June 27, 2011
"Urbanization and economic crisis in Congo Basin countries contribute to the extension of forest exploitation and, on the basis of cultural values, to the hunting of wild animals and to the development of an informal bushmeat trade," write the authors of the study. "Roads established and maintained by logging concessions have intensified hunting by providing hunters greater access to relatively unexploited populations of forest wildlife and by lowering hunters' costs to transport bushmeat to market."
The widespread practice is threatening a number of species, including chimpanzees, gorillas, forest elephants, small antelopes known as duikers, and numerous monkeys.
Consumers purchased most of their bushmeat from markets (85.4 percent). However, nearly 80 percent of respondents said that bushmeat prices were on the rise with almost 75 percent stating they ate less bushmeat due to higher prices. When shortages of bushmeat hit the markets, most bushmeat consumers (81 percent) said they seek out other foods.
"According to the majority of urban consumers, prices of bushmeat are too high and are presently beyond their financial capacity. The present study found that only a few rich households declared they are presently able to regularly afford a meal based on bushmeat and the majority of households consumed bushmeat only on rare occasions," the authors explained.
The number one reason for choosing to eat bushmeat? Taste, according to 67.8 percent of respondents; the survey also found that urban dwellers that had been born in rural areas steered toward bushmeat for its 'rooted cultural value'.
Of the over 70 species eaten by respondents, blue duikers ( Cephalophus monticola) were the most commonly consumed. Monkeys were fourth and forest elephants (Loxodonta cyclotis) tenth. Respondents ate 16 different species of primate, but over half of respondents said they would not eat gorilla or chimpanzee.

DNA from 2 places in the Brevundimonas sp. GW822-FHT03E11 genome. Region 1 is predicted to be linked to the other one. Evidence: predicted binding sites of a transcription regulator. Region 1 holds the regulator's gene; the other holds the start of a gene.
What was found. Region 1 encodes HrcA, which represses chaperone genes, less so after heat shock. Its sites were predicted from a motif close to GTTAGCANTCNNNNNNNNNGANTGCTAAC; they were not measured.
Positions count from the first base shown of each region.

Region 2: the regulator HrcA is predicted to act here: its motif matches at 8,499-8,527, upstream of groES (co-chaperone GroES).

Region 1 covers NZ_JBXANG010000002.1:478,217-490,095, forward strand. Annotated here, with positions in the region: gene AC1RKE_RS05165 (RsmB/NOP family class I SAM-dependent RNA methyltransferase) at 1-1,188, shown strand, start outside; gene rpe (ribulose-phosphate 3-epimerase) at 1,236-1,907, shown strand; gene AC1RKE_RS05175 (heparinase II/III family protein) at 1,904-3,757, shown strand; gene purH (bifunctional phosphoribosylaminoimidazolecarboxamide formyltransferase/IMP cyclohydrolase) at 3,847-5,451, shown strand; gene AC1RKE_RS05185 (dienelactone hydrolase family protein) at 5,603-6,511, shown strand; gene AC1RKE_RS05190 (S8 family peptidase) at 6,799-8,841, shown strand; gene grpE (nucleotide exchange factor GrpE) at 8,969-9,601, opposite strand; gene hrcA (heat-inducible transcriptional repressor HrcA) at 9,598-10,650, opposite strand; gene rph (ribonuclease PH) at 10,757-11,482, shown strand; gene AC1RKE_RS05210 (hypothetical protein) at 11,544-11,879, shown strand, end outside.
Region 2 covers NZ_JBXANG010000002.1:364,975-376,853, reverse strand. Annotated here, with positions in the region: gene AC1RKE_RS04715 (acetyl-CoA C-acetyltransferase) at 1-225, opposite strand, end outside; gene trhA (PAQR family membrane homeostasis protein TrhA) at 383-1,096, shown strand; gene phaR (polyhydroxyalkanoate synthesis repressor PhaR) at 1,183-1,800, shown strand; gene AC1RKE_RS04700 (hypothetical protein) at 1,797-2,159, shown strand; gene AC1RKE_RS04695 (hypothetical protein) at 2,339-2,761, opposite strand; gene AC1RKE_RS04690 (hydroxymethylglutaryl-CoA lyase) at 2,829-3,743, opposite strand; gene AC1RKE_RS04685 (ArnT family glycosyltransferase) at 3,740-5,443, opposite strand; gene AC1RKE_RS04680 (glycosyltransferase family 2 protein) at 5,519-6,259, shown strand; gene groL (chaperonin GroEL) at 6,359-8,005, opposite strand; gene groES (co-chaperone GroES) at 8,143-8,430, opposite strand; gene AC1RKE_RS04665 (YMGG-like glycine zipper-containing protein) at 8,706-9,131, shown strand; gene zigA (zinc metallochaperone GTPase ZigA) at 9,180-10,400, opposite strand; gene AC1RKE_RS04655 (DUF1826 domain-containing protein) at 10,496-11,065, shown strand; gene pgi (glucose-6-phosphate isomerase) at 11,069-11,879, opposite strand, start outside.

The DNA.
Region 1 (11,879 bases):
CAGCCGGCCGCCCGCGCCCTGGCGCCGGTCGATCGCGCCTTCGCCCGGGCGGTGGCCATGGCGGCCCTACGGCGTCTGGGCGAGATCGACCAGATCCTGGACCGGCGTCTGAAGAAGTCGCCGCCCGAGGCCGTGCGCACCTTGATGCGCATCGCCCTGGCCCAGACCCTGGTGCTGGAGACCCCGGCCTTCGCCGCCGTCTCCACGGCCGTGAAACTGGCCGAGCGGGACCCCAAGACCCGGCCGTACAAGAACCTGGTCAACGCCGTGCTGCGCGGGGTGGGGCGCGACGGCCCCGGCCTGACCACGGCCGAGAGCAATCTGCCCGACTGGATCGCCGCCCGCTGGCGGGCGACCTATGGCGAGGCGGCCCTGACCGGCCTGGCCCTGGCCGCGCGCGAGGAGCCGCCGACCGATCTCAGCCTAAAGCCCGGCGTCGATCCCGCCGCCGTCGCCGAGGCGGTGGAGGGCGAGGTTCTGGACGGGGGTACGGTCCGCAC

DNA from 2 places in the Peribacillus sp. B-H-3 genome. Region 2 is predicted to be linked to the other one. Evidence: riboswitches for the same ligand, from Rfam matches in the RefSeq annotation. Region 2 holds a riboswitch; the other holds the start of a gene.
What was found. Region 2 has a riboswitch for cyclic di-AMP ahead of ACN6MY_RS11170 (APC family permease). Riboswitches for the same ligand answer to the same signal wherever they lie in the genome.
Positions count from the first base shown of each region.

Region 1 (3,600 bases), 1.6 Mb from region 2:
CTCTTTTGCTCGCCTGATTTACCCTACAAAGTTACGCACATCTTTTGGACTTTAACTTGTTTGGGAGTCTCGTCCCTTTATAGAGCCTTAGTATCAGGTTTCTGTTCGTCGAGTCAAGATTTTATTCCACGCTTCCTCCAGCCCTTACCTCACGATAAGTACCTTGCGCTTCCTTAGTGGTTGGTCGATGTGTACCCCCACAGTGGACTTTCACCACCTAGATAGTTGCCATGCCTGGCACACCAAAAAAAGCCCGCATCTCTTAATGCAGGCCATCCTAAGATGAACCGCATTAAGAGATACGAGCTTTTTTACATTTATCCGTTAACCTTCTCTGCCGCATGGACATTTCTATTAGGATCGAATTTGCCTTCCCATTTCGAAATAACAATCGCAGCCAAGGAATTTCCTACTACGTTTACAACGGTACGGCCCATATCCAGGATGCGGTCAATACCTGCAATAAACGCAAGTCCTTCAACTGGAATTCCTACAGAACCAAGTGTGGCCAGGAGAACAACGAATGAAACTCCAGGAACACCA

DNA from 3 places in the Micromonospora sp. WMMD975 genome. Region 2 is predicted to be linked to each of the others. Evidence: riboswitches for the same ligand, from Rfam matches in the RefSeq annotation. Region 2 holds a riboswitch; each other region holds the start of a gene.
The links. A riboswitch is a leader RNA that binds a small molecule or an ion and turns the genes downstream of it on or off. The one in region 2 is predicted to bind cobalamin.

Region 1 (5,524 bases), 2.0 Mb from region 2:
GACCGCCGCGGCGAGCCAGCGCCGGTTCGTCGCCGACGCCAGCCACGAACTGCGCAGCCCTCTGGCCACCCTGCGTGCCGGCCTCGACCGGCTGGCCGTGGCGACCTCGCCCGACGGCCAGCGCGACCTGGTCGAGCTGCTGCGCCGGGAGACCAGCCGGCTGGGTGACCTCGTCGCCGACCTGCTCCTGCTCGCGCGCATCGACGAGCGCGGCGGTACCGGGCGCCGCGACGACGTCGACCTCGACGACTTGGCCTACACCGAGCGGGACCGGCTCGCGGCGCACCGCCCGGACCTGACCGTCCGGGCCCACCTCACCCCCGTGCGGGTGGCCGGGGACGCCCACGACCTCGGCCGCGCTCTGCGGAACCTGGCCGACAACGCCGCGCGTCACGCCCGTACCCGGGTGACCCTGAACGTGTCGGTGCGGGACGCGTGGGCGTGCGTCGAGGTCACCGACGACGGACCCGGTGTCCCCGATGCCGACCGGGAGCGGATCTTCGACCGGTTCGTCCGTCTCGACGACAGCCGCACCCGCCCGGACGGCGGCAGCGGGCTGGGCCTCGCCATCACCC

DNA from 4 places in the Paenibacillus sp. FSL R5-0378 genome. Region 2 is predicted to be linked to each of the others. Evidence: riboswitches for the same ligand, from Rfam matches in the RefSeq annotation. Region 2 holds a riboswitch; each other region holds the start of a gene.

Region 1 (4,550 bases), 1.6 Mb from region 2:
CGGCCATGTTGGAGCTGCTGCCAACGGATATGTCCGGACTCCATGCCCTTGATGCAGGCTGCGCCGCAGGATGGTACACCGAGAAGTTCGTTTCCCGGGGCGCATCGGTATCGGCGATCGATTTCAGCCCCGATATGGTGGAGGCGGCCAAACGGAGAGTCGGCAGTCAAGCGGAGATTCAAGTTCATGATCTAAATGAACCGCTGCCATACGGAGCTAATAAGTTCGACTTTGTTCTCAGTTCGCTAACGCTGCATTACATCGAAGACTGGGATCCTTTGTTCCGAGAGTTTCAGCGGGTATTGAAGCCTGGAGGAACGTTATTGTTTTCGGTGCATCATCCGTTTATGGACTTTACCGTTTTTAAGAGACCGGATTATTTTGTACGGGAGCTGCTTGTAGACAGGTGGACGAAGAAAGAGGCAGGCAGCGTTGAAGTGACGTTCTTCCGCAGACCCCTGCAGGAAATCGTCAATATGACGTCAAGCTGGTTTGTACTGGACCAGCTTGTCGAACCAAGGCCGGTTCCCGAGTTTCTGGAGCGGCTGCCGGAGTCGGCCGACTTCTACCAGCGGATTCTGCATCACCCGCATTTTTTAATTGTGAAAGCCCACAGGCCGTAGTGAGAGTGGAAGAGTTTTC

"If inhabitants of Brazzaville are allowed to consume bushmeat at the current levels, wildlife is likely to decrease and eventually to disappear," the study concludes. "Conservation measures should take into account the interest of the population in bushmeat, and thus promote the breeding of domestic species and the breeding of animals whose meat products could be considered as 'wild' by the population (blue duiker, forest buffalo, red river hog, African brush-tailed porcupine and cane rat). Such game farming already exists in the Congo Basin where cane rat […] is sold at very competitive prices."
CITATION: Roger Albert Mbete, Henri Banga-Mboko, Paul Racey, André Mfoukou-Ntsakala, Innocent Nganga, Cédric Vermeulen, Jean-Louis Doucet6, Jean-Luc Hornick, and Pascal Leroy. Household bushmeat consumption in Brazzaville, the Republic of the Congo. Tropical Conservation Science Vol.4 (2):187-202, 2011.
Bushmeat trade pushing species to the edge in Tanzania
(02/06/2011) Hunters are decimating species in the Uzungwa Scarp Forest Reserve, a part of the Eastern Arc Mountains in Southern Tanzania, according to a new report compiled by international and Tanzanian conservationists. Incorporating three research projects, the report finds that bushmeat hunting in conjunction with forest degradation imperils the ecology of the protected area.
Africa's vanishing wild: mammal populations cut in half
(01/27/2011) The big mammals for which Africa is so famous are vanishing in staggering numbers. According to a study published last year: Africa's large mammal populations have dropped by 59% in just 40 years. But what is even more alarming was that the study only looked at mammal populations residing in parks and wildlife areas, i.e. lands that are, at least on paper, under governmental protection. Surveying 78 protected areas for 69 species, the study included global favorites such as the African elephant, giraffes, zebra, wildebeest, and even Africa's feline king, the lion. "We weren’t surprised that populations had dropped but we were surprised by how large the drops had been," lead author Ian Craigie told mongabay.com in an interview.
Bushmeat hunting alters forest structure in Africa
(11/04/2010) According to the first study of its kind in Africa, bushmeat hunting impacts African rainforests by wiping-out large mammals and birds—such as forest elephants, primates, and hornbills—that are critical for dispersing certain tree species. The study, published in Biotropica, found that heavy bushmeat hunting in the Central African Republic changes the structure of forest species by favoring small-seeded trees over large-seeded, leading to lower tree diversity of trees that have big seeds.